This is like a new age zen and I believe increasingly there is an absolute need for people to fully engage in something that is trivial, of no use as such, logically unconvincing…This might probably be the next booming industry, a technology powered zen at a very large scale.

This will be the new religion and spirituality of the world.

afterthought: I watched the film PK over the weekend. If you compare to all the great ‘alien’ films, this alien was terrible. The alien here looks like any of us, talked Bhojpuri Hindi, ate Samosa’s, feel jealous when he learns that heroine was in love with someone else..The film is one of the biggest hits in the history of Bollywood, I think primarily because there is not much of logic in there. Once the great burden to ‘understand’ is not there, there is real enjoyment.

Naughty Children Meditation

Compulsive thinkers have a tough time meditating. Better you are at thinking, harder it is to let go off it.

I have had this problem ever since I started meditating. What typically happens is something like this: I sit down to meditate and watch my thoughts. There are thoughts running and as I watch them, I come across that brief interval between them. For a moment, it looks like I am getting it. Wrong. Unobserved, there is this voice at the back of my head that says ‘It’s working, the gap is there’. Then there is another part of the mind that’s watching this and he says ‘Not yet, that’s a thought there’. Now there is another part that is analyzing the whole situation and says something like this – this isn’t working for you.

Then I remember something I read about meditation in a book and a part of my mind commenting that it’s not all that correct. Then I realize that I am again caught up in thinking. I let go off thinking again and again get back to being the ‘watcher’. And the struggle goes on and on, with some success after few iterations.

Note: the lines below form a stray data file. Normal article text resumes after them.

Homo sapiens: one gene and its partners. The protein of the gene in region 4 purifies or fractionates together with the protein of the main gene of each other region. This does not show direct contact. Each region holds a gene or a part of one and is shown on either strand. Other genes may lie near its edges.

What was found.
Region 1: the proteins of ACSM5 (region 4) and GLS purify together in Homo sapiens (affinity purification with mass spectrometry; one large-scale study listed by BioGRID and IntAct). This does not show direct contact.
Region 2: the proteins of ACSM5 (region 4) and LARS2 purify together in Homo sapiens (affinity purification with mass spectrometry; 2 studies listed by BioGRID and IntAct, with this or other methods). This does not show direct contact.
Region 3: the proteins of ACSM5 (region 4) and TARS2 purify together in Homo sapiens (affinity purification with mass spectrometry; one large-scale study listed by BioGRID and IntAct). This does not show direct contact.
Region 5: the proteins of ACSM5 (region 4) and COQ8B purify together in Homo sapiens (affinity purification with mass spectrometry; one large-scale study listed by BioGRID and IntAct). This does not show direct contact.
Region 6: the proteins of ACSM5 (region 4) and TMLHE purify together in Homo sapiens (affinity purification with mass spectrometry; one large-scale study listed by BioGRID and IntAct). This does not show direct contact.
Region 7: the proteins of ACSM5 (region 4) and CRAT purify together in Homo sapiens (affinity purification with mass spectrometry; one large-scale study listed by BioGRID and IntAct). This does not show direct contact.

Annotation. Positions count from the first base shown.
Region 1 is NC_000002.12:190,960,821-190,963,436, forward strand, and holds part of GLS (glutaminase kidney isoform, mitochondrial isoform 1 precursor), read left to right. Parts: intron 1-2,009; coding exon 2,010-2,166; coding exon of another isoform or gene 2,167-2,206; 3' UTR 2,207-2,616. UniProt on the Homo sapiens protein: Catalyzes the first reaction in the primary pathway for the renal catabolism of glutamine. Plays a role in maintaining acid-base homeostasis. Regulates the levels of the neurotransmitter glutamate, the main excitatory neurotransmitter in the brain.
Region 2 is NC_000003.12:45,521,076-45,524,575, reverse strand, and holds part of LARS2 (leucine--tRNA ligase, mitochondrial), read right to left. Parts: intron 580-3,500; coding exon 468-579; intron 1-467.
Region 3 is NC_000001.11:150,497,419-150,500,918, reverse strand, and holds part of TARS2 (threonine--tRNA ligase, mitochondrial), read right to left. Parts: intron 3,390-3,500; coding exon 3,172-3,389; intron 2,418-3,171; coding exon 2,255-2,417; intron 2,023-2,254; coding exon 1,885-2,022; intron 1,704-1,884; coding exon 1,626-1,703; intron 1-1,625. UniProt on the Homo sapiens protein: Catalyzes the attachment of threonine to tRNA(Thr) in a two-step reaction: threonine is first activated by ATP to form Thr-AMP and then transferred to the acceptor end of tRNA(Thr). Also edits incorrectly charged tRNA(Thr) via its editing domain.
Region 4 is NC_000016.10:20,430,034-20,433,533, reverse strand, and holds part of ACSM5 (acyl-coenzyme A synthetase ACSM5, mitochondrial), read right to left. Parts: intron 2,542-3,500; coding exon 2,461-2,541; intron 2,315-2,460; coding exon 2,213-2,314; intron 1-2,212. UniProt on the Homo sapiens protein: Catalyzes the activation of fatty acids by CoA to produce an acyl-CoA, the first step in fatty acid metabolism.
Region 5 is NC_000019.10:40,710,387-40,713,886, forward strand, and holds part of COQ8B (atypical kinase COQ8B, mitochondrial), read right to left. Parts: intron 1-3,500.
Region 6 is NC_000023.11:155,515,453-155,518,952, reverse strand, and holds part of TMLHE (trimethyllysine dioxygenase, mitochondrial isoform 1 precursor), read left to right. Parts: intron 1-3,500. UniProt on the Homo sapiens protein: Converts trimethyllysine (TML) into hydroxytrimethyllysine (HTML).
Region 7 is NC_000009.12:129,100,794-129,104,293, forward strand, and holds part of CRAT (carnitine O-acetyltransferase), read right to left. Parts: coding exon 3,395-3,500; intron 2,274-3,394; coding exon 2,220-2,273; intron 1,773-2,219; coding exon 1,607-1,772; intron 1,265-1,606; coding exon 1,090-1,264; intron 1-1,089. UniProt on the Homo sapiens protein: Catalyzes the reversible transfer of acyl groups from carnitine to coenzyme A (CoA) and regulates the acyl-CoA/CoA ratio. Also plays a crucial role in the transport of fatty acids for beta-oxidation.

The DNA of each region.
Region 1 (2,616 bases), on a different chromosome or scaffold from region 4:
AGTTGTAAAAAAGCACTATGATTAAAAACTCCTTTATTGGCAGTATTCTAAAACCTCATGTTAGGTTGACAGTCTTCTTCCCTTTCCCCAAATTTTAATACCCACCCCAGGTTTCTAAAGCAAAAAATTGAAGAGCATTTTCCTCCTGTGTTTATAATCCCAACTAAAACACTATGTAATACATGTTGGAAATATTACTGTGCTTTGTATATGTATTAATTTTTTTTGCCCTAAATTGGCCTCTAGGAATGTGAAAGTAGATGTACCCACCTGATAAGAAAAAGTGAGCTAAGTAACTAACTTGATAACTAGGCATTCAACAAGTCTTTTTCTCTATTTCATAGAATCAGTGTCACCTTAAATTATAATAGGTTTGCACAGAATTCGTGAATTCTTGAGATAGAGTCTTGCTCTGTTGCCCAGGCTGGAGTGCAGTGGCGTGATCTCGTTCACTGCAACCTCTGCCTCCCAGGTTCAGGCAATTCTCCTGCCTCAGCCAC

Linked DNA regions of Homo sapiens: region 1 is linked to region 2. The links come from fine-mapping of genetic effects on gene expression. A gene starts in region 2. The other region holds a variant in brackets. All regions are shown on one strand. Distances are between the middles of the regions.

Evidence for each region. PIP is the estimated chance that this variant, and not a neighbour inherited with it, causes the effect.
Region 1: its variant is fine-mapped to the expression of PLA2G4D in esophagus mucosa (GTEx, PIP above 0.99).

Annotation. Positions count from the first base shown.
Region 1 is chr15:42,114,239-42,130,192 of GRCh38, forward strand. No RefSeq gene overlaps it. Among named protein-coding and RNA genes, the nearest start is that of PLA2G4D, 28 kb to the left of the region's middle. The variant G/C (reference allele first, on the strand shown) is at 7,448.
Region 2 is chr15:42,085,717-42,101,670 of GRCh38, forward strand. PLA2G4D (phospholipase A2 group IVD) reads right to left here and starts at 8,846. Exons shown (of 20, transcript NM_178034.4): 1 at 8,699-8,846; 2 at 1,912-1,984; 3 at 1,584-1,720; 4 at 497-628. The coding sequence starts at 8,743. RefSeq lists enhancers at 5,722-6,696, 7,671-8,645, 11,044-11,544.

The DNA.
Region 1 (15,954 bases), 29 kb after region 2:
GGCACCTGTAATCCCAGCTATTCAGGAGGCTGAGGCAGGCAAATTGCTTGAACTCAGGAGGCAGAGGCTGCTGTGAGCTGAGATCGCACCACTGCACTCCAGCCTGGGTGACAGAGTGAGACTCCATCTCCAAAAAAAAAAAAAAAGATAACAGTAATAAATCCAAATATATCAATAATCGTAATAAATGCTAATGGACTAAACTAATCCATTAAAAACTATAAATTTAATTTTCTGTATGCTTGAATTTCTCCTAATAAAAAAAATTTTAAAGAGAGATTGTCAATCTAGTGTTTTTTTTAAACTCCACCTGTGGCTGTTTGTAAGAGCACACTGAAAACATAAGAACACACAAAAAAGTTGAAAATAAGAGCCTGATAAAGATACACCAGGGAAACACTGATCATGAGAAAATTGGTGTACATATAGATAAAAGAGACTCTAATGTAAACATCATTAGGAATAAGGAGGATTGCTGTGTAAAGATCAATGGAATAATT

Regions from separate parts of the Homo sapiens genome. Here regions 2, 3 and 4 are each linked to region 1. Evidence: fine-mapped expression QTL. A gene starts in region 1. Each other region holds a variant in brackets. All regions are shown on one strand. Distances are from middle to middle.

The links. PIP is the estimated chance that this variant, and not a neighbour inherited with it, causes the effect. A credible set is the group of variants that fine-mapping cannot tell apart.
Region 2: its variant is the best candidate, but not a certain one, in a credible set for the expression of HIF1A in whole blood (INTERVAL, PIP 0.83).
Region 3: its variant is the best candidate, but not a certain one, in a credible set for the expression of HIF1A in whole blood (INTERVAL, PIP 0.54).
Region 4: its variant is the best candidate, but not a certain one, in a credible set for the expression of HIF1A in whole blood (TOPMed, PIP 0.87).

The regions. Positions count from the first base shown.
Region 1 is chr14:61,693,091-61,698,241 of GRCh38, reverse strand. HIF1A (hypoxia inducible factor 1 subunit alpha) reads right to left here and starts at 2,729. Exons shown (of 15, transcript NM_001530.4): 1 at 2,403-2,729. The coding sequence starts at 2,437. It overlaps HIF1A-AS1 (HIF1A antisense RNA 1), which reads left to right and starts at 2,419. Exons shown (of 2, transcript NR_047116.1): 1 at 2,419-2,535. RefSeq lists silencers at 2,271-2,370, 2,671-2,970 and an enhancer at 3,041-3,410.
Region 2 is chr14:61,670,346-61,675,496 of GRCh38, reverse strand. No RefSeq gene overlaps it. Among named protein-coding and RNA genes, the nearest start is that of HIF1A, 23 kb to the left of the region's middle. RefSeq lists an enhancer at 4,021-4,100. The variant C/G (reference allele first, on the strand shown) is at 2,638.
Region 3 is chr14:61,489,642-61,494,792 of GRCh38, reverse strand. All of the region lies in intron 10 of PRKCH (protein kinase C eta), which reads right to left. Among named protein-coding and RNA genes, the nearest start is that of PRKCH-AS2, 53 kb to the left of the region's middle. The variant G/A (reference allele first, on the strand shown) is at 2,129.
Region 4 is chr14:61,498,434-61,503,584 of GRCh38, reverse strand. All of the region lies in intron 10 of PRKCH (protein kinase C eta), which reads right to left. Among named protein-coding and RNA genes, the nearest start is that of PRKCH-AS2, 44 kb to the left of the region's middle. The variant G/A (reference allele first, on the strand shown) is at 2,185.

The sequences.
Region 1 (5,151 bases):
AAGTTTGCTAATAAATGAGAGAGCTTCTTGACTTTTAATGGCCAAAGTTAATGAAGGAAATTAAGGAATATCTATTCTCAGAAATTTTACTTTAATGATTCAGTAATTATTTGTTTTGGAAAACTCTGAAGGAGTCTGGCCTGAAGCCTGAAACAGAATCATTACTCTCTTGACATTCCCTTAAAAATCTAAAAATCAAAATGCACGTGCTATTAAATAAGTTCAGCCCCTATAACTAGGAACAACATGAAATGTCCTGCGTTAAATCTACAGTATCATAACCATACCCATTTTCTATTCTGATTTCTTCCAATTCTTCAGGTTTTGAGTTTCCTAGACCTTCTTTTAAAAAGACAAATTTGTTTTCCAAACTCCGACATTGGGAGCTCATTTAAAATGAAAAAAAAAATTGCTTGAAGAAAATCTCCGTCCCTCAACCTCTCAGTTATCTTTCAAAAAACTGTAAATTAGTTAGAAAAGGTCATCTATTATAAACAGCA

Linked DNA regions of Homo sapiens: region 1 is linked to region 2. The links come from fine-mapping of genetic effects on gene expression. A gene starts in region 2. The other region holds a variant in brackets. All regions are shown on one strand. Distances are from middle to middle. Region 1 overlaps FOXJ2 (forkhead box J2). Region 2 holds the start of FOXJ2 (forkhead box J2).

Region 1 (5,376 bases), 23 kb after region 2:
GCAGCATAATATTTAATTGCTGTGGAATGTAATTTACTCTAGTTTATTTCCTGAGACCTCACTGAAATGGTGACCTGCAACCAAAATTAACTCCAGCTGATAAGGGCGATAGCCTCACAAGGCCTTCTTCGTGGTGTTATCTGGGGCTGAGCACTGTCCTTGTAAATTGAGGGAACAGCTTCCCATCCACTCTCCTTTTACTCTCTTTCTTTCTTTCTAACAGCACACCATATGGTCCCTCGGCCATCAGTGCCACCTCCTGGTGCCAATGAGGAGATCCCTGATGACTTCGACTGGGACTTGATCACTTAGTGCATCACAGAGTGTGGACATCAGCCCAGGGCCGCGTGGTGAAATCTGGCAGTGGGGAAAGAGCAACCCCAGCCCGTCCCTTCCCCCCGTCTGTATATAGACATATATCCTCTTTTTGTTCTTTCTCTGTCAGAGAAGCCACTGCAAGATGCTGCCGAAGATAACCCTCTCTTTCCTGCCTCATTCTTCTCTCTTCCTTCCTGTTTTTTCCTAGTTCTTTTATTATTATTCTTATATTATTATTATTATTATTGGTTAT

They say during meditation, you have to be like a gatekeeper. Watching every thought that comes in. But I realized that my mind was something like a house with several doors and windows. While I am watching the front door, there were thoughts entering through the backdoor and windows. They just needed that split second where my attention was elsewhere. While these sessions did help me get some insight in to the working of the mind, it has always been a challenge to be free of thoughts.

In olden days, people had not-so-much complicated minds as we do and it would have been easier for them to watch the mind as a single entity. But people like us whose primary occupation is thinking, have much more complex minds with several distinct faculties. Most of our lives are made of thinking and it’s hard to drop it – it’s like dying.

Over a period of time, I could see that these thoughts were not just random, but had some specific purposes behind them. For example, some thoughts were about planning, somewhere concerned about making sense of something happening in life, somewhere concerned about some dreams in the future etc. So it was like there were some little entities in the mind with certain purpose/objectives and they were responsible for specific thought patterns. They together made up the mind.

So if I were to really watch my mind, I should be watching each of these entities first and when each of them becomes quiet, I would be a step closer to a silent mind.